Glaxo digests Zantac news well

The Investment Column
The ulcer which everyone has been expecting to give Glaxo Wellcome a severe case of the gip is looking much less severe than the entrail gazers have previously forecast. Zantac, the blockbuster anti-ulcer drug which has fuelled the phenomenal growth of one the world's biggest drugs groups, has just gone off patent in the US. But whereas two years ago everyone feared that would hospitalise Glaxo, it looks now as if it will get away with a mild bout of indigestion.

For a start, though the US patent ran out a week ago, legal wrangles mean there are no generic versions yet on the market. This, however, will ultimately prove a temporary distraction. Glaxo is still bracing itself for Zantac to lose 80 per cent of its pounds 800m sales in two years when generics do finally pile in.

What should really make investors cheerful is that, heart drugs aside, and it may start in-licensing more products here, Glaxo probably has the strongest portfolio of new drugs in the UK.

The key figure in the interim results was that sales, excluding Zantac and the impact of sterling, rose 14 per cent - and an impressive 21 per cent in the massive US market. This was despite the patent expiry on Glaxo's second biggest drug, Zovirax, and sliding sales in old asthma drugs. New drugs launched before 1990 grew 50 per cent to pounds 1.3bn in the half year. The drivers were anti-Aids drugs - Glaxo's Epivir and Retrovir represent over half the world market in HIV drugs - and new asthma drugs like Serevent. Glaxo's focus on emerging markets is also paying off.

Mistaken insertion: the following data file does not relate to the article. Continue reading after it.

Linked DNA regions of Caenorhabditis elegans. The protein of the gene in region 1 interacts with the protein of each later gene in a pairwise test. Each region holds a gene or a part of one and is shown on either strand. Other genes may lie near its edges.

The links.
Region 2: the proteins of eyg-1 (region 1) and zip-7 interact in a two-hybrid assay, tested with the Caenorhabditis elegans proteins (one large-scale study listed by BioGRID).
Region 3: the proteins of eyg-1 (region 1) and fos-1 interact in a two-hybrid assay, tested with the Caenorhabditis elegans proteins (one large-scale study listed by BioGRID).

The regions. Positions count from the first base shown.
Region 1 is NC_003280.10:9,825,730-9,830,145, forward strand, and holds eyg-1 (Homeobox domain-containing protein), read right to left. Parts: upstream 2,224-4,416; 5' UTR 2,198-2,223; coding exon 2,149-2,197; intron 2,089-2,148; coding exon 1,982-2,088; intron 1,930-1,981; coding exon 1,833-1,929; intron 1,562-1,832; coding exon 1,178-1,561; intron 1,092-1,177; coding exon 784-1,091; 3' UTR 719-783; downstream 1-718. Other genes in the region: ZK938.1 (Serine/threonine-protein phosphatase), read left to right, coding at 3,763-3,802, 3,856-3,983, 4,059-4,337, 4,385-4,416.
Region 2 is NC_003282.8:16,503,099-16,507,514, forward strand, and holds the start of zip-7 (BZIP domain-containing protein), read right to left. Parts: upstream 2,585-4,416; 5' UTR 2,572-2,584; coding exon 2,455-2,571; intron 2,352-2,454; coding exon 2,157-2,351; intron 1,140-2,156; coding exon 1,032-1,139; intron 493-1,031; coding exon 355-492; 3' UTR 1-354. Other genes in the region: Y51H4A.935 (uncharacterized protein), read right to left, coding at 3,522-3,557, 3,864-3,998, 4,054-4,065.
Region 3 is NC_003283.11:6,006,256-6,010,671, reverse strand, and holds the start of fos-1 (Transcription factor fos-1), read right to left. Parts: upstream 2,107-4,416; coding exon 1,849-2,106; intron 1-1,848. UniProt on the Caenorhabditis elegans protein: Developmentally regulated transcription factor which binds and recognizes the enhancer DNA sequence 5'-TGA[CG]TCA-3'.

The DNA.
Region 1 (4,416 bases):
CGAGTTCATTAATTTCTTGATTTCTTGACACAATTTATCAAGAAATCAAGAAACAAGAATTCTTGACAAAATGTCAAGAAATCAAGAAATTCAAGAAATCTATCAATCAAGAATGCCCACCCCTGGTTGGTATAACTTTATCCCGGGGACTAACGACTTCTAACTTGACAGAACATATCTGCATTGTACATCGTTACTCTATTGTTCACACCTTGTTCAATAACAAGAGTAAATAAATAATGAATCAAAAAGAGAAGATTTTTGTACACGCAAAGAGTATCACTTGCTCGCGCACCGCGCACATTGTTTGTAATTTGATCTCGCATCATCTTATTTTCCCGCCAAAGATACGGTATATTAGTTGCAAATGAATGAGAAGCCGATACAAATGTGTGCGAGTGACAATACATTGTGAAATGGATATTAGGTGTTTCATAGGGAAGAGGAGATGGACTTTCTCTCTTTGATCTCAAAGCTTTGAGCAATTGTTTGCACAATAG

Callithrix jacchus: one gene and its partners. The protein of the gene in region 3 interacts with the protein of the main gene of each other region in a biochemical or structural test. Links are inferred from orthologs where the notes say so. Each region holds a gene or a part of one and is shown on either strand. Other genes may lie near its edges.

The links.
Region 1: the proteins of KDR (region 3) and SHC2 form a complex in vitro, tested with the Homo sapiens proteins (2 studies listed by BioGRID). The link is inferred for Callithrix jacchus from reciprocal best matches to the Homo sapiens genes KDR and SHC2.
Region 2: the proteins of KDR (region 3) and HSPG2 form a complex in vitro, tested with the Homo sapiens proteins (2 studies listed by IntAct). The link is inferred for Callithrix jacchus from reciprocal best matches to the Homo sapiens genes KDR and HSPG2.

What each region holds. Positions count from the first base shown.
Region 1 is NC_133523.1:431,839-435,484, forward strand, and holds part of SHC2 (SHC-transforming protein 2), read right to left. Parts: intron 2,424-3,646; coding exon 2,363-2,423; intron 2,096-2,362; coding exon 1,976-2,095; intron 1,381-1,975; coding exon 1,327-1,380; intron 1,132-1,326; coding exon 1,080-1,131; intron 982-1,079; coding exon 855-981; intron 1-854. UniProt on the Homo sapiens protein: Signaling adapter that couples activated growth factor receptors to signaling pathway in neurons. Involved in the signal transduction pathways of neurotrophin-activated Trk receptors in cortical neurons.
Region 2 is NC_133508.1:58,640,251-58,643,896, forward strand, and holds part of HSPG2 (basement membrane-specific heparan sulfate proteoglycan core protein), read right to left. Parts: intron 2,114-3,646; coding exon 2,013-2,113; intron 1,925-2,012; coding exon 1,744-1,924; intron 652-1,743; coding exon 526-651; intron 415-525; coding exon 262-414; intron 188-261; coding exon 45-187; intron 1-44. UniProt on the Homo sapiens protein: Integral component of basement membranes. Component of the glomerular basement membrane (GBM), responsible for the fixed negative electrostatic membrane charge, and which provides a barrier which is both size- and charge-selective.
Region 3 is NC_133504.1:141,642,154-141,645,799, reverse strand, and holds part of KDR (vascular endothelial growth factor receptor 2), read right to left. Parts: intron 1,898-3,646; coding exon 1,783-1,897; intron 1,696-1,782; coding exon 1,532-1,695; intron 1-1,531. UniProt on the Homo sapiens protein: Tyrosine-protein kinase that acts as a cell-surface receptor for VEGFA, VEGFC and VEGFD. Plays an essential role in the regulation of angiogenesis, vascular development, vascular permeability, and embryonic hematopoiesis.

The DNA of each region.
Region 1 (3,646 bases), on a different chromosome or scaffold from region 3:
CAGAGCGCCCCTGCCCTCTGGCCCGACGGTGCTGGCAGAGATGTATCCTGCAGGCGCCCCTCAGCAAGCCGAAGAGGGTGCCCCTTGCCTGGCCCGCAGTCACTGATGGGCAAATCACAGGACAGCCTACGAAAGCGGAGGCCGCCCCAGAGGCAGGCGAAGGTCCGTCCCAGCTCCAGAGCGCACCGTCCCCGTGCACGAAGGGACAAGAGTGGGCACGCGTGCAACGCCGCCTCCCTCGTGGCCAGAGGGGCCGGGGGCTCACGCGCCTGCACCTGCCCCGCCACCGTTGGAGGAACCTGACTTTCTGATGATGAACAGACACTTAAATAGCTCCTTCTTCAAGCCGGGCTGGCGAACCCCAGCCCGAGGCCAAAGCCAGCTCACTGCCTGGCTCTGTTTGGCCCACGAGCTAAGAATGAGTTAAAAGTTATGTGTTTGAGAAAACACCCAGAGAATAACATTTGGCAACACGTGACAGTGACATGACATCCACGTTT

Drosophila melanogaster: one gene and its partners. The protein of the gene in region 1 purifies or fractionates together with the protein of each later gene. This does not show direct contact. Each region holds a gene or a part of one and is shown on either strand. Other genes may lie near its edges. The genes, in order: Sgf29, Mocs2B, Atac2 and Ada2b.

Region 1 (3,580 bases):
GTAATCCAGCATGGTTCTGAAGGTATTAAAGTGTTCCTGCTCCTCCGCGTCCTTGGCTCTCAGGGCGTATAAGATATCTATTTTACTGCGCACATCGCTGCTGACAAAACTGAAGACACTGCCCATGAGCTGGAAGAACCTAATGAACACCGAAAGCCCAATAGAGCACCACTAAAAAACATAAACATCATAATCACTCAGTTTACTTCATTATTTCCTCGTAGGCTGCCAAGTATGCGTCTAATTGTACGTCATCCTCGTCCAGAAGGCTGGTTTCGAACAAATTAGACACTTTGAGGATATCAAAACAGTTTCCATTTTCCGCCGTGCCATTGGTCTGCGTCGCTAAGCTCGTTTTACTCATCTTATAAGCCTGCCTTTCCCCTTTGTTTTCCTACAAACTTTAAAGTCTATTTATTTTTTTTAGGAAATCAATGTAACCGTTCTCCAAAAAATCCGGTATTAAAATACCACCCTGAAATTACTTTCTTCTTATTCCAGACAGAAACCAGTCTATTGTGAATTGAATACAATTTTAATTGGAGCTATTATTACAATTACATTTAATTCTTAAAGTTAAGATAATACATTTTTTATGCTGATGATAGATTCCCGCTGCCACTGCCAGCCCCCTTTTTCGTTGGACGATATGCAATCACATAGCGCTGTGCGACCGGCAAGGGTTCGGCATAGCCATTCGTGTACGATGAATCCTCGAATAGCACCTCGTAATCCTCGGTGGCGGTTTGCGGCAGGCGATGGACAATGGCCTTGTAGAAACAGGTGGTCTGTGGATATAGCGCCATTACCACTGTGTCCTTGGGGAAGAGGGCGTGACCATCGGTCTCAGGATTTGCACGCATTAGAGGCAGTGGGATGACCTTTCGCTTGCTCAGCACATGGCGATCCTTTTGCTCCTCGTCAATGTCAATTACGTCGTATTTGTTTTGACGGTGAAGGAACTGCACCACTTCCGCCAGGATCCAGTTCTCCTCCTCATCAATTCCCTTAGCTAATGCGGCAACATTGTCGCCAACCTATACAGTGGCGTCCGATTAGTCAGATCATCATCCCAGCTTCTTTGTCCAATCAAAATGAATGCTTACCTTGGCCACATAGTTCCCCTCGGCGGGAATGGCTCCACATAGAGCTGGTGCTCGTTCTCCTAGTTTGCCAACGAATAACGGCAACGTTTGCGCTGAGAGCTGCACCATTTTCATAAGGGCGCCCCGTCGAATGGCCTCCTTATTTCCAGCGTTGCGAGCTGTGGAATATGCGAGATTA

Of course, Glaxo's second half will be impacted by Zantac, plus rising expenditure on advertising and the addition of 600 sales people. This will mean a slight decline in earnings in 1997 and a flat result in 1998. But investors are prepared to look beyond that to see comfortable double- digit annual growth at a time when rivals SmithKline Beecham and Zeneca will be facing patent expiries of their own.

These thoughts are what has driven Glaxo's share price up 40 per cent this year. Yesterday's 38p fall to 1291.5p, reflects worries that margins will fall as spending rises. But new drugs need support and Glaxo is probably right to be investing in advertising and sales. The tobacco litigation settlement in the US, for example, is perfect timing to advertise Zyban, the group's new anti-smoking pill, on television.

The drugs sector generally will weaken as sterling falls, making cyclical and manufacturing stocks look more attractive. Glaxo itself looks set to be stuck on a forward p/e ratio of around 24 for the next two years. Looking beyond, however, with probably the freshest new drug pipeline in the UK sector, Glaxo has great potential to grow.

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